Friday, December 2, 2011
Okay, so who knows what periodization is? Despite the fact that I have been involved in competitive athletics for nearly two decades, I have only recently become familiar with periodization and its benefits. Over the course of the last three months, I have implemented periodization into my training regimen. And let me tell you: it was the missing link. If you are a serious athlete that strives to excel in competition, then you must consider the importance of periodization.
I have been following CrossFit methodology for nearly six years. For the most part, I have adhered to the "3-on-1-off" microcycle. As I mentioned earlier, periodization is quite new to me, so I never really considered a mesocycle, let alone a macrocycle! However, now I see the importance of really dialing in on what I am doing, how often I am doing it, and when I need to stop doing it for awhile.
Here is a snapshot of how I've adapted my training:
-Every two microcycles (~7-10 days) I take two days of complete rest. Maybe one of those two days, I will get on the C2 Rower for five minutes or so, followed by about 10-20 minutes of stretching/mobility.
-Approximately every 60 days, I will take three days of rest. During these three days, I will make a point to get out and go for a bicycle ride, take the dog for a long walk, or just chill.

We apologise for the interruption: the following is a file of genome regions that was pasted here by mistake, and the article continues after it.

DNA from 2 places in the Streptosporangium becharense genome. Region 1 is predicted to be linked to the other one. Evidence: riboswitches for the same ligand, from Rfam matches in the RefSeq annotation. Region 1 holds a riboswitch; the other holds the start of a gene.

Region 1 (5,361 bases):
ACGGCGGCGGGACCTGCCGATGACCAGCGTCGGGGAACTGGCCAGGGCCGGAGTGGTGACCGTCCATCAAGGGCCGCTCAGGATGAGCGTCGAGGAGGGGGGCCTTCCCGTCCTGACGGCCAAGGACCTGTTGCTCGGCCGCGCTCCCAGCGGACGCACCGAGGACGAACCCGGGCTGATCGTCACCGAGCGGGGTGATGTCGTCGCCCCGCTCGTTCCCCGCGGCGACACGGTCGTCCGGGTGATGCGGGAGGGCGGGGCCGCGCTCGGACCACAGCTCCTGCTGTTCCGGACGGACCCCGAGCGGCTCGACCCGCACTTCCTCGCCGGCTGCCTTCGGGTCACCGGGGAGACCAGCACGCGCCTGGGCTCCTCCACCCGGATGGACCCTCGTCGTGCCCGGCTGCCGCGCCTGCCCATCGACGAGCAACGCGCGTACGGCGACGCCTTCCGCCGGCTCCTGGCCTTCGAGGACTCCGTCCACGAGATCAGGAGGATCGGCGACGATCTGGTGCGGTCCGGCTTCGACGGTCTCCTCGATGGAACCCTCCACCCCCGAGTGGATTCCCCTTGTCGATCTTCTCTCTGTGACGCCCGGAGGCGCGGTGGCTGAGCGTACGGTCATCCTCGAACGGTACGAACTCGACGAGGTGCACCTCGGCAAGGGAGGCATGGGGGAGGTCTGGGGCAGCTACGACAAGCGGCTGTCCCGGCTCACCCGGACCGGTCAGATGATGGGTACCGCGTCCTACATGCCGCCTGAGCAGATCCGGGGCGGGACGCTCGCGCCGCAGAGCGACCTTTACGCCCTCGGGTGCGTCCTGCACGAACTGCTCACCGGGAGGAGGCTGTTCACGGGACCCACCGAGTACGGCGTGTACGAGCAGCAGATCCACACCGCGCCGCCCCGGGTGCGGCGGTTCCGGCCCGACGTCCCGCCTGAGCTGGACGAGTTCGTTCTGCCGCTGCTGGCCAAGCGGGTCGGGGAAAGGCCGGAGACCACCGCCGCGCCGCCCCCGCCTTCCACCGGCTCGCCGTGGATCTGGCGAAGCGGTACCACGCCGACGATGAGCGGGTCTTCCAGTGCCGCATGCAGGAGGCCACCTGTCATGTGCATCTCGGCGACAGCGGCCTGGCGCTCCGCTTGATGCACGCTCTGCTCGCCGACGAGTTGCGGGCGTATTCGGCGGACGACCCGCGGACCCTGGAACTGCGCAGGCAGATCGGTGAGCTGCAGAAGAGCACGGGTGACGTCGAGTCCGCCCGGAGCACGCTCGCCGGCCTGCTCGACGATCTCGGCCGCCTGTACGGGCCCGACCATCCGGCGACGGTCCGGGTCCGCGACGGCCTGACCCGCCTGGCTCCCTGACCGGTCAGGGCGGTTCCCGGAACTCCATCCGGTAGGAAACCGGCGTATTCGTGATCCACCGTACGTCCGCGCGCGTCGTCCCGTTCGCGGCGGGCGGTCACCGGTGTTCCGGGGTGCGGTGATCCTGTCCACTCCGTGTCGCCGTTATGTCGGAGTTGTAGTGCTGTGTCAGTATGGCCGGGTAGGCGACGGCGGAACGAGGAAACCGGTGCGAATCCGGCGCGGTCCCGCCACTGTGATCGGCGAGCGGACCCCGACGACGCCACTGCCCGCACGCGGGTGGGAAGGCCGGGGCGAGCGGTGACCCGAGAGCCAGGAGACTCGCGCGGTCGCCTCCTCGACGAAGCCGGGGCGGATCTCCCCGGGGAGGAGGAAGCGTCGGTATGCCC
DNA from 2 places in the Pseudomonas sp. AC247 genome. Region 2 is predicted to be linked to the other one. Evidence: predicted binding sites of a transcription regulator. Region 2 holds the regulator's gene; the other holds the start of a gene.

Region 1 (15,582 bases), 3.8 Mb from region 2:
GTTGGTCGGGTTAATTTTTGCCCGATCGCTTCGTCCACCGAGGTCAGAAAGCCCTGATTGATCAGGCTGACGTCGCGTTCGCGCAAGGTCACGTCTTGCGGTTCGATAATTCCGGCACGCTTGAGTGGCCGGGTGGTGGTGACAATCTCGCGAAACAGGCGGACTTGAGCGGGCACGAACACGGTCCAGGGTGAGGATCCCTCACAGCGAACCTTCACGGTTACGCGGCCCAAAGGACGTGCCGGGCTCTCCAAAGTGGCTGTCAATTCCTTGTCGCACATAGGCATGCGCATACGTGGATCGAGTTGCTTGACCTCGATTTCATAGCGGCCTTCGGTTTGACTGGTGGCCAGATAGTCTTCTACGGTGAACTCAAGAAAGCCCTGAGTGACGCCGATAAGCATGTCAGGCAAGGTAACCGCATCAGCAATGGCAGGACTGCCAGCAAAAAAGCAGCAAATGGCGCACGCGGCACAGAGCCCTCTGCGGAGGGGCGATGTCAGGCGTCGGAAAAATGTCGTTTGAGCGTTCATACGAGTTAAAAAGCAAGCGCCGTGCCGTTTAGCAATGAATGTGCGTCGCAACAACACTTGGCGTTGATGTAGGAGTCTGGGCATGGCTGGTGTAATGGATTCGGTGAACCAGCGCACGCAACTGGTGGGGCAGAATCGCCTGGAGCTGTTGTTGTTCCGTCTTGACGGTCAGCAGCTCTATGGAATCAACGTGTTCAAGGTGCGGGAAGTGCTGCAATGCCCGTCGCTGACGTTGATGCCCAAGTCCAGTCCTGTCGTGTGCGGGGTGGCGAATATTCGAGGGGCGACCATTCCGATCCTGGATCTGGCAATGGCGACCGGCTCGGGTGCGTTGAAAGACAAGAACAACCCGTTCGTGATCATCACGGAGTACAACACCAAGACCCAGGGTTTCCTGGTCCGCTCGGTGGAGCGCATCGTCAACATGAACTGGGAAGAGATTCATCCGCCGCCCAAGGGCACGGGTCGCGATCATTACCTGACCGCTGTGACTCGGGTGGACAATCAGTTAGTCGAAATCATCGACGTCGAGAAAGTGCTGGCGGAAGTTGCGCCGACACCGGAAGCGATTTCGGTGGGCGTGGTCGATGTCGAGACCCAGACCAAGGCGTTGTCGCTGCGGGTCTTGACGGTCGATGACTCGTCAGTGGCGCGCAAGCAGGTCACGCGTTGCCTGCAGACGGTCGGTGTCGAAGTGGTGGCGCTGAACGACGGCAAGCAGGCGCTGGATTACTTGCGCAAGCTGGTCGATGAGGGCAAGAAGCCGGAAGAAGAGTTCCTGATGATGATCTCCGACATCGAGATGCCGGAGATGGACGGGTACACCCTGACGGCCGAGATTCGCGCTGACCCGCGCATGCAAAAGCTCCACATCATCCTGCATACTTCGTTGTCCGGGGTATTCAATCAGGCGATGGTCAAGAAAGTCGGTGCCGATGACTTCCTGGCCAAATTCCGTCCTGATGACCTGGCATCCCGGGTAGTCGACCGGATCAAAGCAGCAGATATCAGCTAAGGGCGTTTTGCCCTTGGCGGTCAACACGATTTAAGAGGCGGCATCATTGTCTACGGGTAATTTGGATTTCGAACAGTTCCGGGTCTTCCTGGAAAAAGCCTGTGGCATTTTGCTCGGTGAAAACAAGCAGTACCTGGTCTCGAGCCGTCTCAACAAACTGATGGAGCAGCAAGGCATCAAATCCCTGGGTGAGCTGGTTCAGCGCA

- Approximately every 90 days, I will take up to five days of rest. During these five days, again, I may hop on the rower for a few minutes and work on my stretching/mobility. Perhaps the next day I'll go for a hike. The bottom line: I stay active, but I do not train!
Long story short: so far, so good. Periodization not only prepares you for your next competition, but it also helps to prevent you from "burning out" with your training. "Bonking" on a WOD is never a good feeling...it happens to us all. However, with periodization and discipline, I strongly believe that you will make more gains in the long run. Getting better at CrossFit is a process--it does not render instant gratification, nor does it reward over-reaching or over-training. Take a few days now and again; it will do your body (and your mind) good.
Posted by Brian at 1:09 AM